How to fight festive fatigue in the lead up to ChristmasPosted on 9th December 2022
According to Harvard Medical School, 62% of people described their stress level as “very or somewhat” raised during the holiday season. The National Alliance of Mental Illness backs this up, detailing that 64% of people who already struggle with their mental health find that the holidays make things worse. Stress in the lead up to Christmas can make you feel tired, fatigued and burned out by the time the big day arrives. Luckily, there are ways you can fight this festive fatigue.
Make Time for Self-Care - There are a lot of ways to practise self-care, such as scheduling some downtime or relaxing in a hot bath. It can even involve taking vitamins, prioritising sleep or taking a moment to enjoy your favourite hobby. Self-care can help employees to reduce stress during the busy festive season, even if some aspects of life feel unmanageable. Sleep is the most important aspect of this and maintaining a consistent sleep routine is one of the keyways to combat festive fatigue. Things such as avoiding caffeine in the afternoon and limited alcohol before bedtime can make a big difference.
Ask for Help - A lot of employees are hesitant to ask for help, even though it can make a big difference in how stressed and tired you feel in the run up to Christmas. Instead of trying to do it all, delegate tasks to others. Ask someone else to do the food shop and ask someone else to help with present buying. There is no need to handle everything yourself. Constantly trying to make others happy at Christmas can be exhausting, and there is nothing wrong with reviewing your boundaries. If you need some alone time, ask for it. If you need some help, ask for it.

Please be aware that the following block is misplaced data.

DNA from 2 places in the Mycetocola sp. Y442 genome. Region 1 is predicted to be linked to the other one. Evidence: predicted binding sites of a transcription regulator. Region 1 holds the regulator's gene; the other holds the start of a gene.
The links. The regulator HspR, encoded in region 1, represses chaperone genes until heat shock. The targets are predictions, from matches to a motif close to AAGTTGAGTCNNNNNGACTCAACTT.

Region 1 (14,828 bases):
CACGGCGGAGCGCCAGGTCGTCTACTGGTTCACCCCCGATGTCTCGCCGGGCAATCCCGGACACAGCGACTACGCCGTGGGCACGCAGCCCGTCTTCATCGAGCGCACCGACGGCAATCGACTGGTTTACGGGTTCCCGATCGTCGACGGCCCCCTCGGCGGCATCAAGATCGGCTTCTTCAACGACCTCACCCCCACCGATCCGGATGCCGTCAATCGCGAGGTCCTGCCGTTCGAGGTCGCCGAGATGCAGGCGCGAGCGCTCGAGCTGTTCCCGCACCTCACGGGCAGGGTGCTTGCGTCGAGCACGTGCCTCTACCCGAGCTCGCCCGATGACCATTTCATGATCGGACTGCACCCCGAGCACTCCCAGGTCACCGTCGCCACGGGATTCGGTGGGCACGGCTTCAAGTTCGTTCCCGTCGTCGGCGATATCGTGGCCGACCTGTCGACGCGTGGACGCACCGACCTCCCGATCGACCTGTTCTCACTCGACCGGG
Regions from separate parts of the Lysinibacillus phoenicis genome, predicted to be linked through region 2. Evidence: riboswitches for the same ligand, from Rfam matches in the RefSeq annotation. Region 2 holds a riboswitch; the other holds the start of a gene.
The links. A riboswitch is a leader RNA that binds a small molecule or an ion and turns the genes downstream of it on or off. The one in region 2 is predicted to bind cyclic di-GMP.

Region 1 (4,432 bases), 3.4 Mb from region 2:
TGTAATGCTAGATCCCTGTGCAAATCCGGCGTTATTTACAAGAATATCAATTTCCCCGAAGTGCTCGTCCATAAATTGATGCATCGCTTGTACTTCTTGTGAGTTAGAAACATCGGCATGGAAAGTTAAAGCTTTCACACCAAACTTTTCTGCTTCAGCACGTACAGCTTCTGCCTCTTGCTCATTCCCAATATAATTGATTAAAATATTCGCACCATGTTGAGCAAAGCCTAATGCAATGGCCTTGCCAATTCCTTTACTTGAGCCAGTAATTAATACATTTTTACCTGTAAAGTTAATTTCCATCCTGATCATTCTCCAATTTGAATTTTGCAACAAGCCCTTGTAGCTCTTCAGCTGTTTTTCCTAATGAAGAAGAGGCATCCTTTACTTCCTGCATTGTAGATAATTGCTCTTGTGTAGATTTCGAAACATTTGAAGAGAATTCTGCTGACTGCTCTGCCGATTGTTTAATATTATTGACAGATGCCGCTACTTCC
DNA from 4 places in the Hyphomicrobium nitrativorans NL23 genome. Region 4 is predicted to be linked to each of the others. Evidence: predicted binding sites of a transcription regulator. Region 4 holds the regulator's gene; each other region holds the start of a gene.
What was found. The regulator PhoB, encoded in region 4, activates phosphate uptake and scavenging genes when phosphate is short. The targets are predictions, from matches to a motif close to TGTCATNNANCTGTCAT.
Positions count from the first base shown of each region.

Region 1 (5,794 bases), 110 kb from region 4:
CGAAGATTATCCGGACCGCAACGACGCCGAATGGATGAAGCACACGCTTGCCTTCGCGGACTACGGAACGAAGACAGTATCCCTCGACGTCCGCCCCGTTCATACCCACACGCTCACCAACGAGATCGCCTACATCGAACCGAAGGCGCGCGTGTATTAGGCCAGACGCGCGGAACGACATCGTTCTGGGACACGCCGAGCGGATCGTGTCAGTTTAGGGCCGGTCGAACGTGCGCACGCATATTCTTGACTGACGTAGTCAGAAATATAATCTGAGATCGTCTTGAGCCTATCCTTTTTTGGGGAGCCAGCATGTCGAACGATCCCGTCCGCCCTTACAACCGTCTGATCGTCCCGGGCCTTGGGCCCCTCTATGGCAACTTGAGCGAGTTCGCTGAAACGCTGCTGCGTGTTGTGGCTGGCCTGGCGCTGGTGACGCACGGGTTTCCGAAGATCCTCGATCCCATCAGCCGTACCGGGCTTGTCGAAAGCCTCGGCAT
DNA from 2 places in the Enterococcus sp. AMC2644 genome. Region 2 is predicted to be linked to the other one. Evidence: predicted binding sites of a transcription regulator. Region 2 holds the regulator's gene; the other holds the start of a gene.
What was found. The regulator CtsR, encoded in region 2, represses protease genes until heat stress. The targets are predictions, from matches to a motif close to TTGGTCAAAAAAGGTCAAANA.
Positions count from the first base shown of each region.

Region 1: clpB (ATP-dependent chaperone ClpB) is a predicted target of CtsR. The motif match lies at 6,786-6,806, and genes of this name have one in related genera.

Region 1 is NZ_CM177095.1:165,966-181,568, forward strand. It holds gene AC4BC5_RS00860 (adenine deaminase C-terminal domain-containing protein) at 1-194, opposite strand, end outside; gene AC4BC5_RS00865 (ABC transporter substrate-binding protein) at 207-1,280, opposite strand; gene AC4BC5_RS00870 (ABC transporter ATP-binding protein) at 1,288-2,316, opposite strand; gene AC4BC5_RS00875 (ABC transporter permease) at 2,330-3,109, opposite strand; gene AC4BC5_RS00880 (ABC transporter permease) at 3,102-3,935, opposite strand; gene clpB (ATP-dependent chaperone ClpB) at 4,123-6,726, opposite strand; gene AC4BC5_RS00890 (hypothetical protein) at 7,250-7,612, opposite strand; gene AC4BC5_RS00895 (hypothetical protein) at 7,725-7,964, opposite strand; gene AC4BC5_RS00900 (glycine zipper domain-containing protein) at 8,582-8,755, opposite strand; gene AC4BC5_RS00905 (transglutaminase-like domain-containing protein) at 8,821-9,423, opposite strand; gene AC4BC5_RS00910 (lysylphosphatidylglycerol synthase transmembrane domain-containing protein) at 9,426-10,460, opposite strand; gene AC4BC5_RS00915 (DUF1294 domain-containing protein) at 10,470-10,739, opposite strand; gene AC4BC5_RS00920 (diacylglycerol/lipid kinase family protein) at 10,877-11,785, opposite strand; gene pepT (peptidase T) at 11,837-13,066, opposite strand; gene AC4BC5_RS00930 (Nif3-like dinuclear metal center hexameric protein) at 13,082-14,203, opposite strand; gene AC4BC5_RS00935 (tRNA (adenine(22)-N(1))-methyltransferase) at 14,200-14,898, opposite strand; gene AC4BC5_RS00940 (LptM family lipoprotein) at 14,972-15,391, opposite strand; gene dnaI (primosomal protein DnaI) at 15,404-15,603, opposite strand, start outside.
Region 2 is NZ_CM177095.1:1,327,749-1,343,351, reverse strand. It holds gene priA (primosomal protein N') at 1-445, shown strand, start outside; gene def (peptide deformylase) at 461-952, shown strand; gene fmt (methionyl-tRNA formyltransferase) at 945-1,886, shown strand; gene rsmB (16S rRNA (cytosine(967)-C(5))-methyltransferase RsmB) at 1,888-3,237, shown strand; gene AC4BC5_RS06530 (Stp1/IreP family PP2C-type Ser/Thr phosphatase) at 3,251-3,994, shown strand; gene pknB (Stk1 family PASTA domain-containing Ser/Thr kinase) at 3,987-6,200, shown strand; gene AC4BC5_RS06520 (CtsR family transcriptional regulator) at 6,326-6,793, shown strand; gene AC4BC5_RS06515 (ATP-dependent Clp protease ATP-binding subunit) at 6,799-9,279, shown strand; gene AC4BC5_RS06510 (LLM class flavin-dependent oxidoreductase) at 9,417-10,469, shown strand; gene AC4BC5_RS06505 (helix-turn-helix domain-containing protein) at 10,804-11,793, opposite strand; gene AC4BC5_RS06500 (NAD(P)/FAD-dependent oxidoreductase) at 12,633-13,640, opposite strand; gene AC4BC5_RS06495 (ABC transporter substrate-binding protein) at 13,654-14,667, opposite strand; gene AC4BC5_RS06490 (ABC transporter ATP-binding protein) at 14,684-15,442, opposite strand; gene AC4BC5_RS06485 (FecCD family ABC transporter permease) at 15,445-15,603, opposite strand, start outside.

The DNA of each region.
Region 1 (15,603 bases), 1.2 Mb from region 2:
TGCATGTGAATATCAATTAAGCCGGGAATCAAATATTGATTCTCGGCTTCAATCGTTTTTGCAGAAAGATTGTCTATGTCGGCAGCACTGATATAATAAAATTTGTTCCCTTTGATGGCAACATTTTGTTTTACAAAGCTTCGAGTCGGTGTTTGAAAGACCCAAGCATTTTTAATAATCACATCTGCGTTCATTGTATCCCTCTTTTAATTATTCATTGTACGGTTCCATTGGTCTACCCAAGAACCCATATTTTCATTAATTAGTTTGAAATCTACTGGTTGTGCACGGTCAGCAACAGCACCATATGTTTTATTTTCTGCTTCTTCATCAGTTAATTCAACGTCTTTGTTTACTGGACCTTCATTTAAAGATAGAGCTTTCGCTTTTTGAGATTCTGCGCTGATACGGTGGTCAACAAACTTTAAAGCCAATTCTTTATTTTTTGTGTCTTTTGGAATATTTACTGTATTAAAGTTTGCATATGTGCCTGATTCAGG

Keep Work and Home Separate - There are a lot of benefits that come with working from home, but one of the major downsides is the difficulty to keep work life and home life separate. At the end of the workday, keep the laptop closed and try to reset, and avoid letting work overflow into your relaxation time. It can be tempting to quickly check emails during the Christmas break, but this can lead to additional stress and mental exhaustion.
Give Yourself Manageable Goals - It’s always good to have goals but avoid setting any that are hard to reach. There is nothing better than completing tasks, so tick off your goals as you achieve them. However, if you set too many, you could end up feeling overwhelmed and disappointed when some aren’t reached. When you are setting goals, try to be mindful of what’s realistic and what could be asking too much of yourself. At Christmas, you don’t want to be overstretching yourself.
Prioritise Your Social Life - Though work is important, so is socialising with friends and letting your hair down. Since the pandemic, a lot of people have felt cut off from friends and family, but Christmas is a good time to change this. Socialising can boost your mood and help you to relax after a busy time at work.